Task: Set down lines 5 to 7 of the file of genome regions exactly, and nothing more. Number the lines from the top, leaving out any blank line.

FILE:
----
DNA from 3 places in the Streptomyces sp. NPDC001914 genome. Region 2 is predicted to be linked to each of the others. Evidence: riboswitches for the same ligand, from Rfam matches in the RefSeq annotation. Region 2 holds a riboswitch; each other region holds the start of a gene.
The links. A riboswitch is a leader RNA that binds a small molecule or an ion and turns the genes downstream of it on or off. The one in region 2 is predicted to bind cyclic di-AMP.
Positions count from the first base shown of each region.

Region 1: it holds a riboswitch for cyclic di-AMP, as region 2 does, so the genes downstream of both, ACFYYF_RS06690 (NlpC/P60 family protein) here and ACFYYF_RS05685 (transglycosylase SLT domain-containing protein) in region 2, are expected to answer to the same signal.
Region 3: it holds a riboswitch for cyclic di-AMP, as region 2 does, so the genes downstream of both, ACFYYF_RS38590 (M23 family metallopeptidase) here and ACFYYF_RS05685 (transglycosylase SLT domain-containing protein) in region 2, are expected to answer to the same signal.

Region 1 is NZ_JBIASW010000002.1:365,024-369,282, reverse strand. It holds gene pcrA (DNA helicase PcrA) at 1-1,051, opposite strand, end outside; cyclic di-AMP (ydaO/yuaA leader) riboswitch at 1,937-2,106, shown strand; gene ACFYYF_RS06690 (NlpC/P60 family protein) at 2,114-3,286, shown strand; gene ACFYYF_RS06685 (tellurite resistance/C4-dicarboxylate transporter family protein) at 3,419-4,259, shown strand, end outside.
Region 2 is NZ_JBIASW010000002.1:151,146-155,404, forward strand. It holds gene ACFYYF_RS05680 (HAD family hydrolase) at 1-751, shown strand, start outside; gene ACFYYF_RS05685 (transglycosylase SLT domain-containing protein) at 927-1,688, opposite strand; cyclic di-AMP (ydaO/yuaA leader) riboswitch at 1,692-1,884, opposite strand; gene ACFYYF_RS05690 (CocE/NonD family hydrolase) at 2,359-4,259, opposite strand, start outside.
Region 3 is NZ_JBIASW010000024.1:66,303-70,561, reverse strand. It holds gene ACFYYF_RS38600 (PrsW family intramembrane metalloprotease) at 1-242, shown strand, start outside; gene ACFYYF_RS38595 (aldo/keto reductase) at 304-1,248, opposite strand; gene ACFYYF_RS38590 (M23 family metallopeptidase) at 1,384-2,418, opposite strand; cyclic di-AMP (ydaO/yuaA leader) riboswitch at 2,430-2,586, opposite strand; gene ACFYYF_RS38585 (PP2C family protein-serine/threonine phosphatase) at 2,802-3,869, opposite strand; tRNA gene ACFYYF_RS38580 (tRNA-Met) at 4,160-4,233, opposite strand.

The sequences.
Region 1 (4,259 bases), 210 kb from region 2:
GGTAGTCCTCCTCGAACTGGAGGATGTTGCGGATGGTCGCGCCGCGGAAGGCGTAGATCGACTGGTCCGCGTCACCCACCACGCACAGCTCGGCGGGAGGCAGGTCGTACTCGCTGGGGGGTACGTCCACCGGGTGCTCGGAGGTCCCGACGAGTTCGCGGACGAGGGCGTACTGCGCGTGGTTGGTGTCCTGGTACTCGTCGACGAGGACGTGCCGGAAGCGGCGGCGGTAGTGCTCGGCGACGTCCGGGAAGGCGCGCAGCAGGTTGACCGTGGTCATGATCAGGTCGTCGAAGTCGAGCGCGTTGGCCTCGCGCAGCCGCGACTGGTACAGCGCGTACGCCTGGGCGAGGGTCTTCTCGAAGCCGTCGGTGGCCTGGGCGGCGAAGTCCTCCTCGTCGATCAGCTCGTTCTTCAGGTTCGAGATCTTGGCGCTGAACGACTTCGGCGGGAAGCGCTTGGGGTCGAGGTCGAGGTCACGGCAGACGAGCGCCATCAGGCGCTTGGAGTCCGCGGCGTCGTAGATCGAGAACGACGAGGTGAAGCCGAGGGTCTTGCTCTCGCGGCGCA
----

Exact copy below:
Region 3: it holds a riboswitch for cyclic di-AMP, as region 2 does, so the genes downstream of both, ACFYYF_RS38590 (M23 family metallopeptidase) here and ACFYYF_RS05685 (transglycosylase SLT domain-containing protein) in region 2, are expected to answer to the same signal.

Region 1 is NZ_JBIASW010000002.1:365,024-369,282, reverse strand. It holds gene pcrA (DNA helicase PcrA) at 1-1,051, opposite strand, end outside; cyclic di-AMP (ydaO/yuaA leader) riboswitch at 1,937-2,106, shown strand; gene ACFYYF_RS06690 (NlpC/P60 family protein) at 2,114-3,286, shown strand; gene ACFYYF_RS06685 (tellurite resistance/C4-dicarboxylate transporter family protein) at 3,419-4,259, shown strand, end outside.
Region 2 is NZ_JBIASW010000002.1:151,146-155,404, forward strand. It holds gene ACFYYF_RS05680 (HAD family hydrolase) at 1-751, shown strand, start outside; gene ACFYYF_RS05685 (transglycosylase SLT domain-containing protein) at 927-1,688, opposite strand; cyclic di-AMP (ydaO/yuaA leader) riboswitch at 1,692-1,884, opposite strand; gene ACFYYF_RS05690 (CocE/NonD family hydrolase) at 2,359-4,259, opposite strand, start outside.